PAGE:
Crossfire and Mount Pleasant star Daniel Ryan becomes newest patron of Leigh Film Society

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An actor who is a very familiar face on our TVs hopes to inspire a new generation’s interest in film and television by backing a community organisation in his home town.

Leigh Film Society has announced television, stage and film actor Daniel Ryan as its newest patron.

He recently starred in the acclaimed BBC series Crossfire and is possibly most famous for playing Dan in the long-running TV series Mount Pleasant.

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He has also had a recurring role in every series of The Bay as Det Insp Tony Manning.

Daniel Ryan appeared in every series of The BayDaniel Ryan appeared in every series of The Bay
Daniel Ryan appeared in every series of The Bay
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Daniel’s parents were both from Leigh and he was born at Firs Maternity Home. He grew up in Culcheth and retained strong links with Leigh.

He said: “About nine years ago, where it was the first Leigh Film Festival, I caught sight of it on Twitter and that was my first point of recognition that this had all started. Weirdly I have been without contact with the film society and have been watching the events and seeing how it grew on Twitter.

"Completely randomly, out of the blue, Elizabeth Costello [Leigh Film Society’s development director] got in touch to ask me to be patron.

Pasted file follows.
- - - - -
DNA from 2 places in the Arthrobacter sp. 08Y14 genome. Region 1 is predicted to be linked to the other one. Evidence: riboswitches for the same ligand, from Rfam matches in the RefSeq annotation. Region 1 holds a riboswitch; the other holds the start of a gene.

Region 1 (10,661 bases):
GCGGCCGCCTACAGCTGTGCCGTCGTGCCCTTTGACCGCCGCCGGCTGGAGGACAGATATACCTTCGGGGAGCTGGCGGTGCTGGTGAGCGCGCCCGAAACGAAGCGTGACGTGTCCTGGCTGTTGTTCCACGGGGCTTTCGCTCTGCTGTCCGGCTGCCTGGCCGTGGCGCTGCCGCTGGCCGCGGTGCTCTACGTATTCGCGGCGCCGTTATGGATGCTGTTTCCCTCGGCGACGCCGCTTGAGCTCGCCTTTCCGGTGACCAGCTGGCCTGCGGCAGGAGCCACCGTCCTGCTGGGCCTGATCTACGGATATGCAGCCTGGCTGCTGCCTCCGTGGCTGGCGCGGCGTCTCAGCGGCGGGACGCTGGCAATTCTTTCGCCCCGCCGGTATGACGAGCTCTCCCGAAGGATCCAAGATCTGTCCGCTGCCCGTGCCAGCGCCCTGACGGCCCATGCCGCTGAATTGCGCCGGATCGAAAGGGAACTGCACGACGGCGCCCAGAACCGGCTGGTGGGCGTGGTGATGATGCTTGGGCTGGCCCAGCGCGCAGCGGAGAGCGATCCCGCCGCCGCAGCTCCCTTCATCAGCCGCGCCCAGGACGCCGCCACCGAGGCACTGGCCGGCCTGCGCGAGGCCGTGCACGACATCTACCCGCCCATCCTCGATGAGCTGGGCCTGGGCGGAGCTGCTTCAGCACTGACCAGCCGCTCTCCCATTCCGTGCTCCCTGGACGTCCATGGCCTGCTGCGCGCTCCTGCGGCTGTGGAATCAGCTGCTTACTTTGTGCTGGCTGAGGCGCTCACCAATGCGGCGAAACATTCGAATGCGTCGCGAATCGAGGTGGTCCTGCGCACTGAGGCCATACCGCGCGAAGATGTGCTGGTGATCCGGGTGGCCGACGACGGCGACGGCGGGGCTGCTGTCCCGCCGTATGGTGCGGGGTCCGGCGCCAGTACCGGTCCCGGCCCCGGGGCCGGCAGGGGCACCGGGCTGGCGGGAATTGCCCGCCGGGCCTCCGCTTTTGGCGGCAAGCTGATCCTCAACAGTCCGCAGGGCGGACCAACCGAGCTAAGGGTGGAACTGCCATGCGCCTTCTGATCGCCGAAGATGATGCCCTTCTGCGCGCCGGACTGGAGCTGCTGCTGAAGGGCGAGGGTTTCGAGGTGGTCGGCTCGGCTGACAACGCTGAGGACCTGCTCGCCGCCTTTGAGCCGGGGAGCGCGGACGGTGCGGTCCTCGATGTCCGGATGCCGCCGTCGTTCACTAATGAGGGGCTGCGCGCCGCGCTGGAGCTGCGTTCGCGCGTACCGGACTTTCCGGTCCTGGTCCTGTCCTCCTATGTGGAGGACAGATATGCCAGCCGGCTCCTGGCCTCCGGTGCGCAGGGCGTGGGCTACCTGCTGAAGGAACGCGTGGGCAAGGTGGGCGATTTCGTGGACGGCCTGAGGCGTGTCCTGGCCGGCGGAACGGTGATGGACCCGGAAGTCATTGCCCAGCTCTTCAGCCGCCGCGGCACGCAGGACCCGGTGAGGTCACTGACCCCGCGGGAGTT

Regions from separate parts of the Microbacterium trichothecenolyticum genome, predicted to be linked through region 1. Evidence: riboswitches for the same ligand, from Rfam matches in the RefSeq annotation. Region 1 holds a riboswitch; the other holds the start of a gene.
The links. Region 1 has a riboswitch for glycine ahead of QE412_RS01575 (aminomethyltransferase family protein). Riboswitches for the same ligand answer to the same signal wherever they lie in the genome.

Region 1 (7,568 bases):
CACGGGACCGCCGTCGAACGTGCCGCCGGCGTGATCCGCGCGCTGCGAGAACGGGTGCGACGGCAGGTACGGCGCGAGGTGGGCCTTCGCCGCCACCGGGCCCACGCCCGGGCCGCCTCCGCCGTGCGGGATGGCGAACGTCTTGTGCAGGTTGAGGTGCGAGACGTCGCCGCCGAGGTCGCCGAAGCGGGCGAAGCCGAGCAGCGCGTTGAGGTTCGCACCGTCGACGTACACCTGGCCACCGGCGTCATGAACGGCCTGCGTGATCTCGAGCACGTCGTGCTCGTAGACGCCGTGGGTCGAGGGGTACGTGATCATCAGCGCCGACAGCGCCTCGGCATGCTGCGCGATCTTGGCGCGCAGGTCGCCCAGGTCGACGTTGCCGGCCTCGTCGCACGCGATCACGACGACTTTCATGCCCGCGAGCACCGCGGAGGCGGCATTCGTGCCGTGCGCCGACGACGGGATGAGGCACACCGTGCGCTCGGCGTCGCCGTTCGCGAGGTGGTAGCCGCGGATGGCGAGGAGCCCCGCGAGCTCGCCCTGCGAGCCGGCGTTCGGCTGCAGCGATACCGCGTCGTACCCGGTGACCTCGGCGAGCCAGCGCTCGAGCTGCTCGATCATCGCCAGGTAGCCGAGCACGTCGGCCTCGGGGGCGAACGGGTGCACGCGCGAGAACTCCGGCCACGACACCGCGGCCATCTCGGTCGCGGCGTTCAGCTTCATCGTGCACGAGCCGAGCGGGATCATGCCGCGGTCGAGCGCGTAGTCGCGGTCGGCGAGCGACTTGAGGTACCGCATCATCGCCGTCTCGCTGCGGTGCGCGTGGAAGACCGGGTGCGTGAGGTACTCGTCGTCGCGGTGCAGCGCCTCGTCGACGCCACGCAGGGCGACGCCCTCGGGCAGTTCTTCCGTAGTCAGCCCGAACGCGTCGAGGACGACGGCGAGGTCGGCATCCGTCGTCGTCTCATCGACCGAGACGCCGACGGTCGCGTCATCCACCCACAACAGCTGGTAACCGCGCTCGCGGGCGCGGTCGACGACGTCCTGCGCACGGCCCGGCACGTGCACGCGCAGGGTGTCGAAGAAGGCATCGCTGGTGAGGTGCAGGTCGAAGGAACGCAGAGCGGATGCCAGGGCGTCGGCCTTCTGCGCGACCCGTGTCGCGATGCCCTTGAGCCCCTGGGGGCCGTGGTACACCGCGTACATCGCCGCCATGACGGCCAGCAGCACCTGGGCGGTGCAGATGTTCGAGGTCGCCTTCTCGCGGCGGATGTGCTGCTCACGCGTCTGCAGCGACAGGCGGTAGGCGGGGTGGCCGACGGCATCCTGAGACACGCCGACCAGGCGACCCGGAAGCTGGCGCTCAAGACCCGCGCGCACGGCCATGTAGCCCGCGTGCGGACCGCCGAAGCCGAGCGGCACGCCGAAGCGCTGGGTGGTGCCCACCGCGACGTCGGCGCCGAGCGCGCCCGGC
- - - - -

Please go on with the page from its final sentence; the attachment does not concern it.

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Daniel RyanDaniel Ryan
Daniel Ryan

"I have worked with Matthew McNulty and Sasha Parkinson recently, who have spoken about being patrons there too.

"I am genuinely thrilled to be asked. Leigh is a big part of my life.”

Daniel, 54, lives in Sussex now, but is planning to visit Leigh Film Society and Spinners Mill when he is next in the North West to see his family.

He said: “My involvement begins here and I will do what I can for them. I regard myself as a jobbing actor and it’s very nice to be asked to represent the society.”

He described the development of the society as “incredible” and praised the efforts of the volunteers involved.

Daniel loved appearing in plays at Culcheth High School, but did not have the easiest route into a career in acting.

He says when he told a careers advisor at school that he would like to become an actor, he was advised to pursue journalism or hotel management instead.

He did not know anyone from the North West who had become an actor at that time and had to research drama schools at Leigh Library.

But his hard work paid off and led to a career on both stage and screen.

He hopes the next generation of youngsters in the borough will find it easier to follow in his footsteps.

Daniel said: “It was an oddity for me to try to pursue acting. I think the concept is more accessible now.

"The idea that someone might be inspired by seeing an independent film is great. We can all watch Top Gun and the big blockbuster movies, but seeing a film that represents your life and seeing people you can relate to is a whole different thing. That’s what independent cinema is all about and what they are trying to do at Leigh Film. That could inspire someone to get on the road to becoming an actor.”

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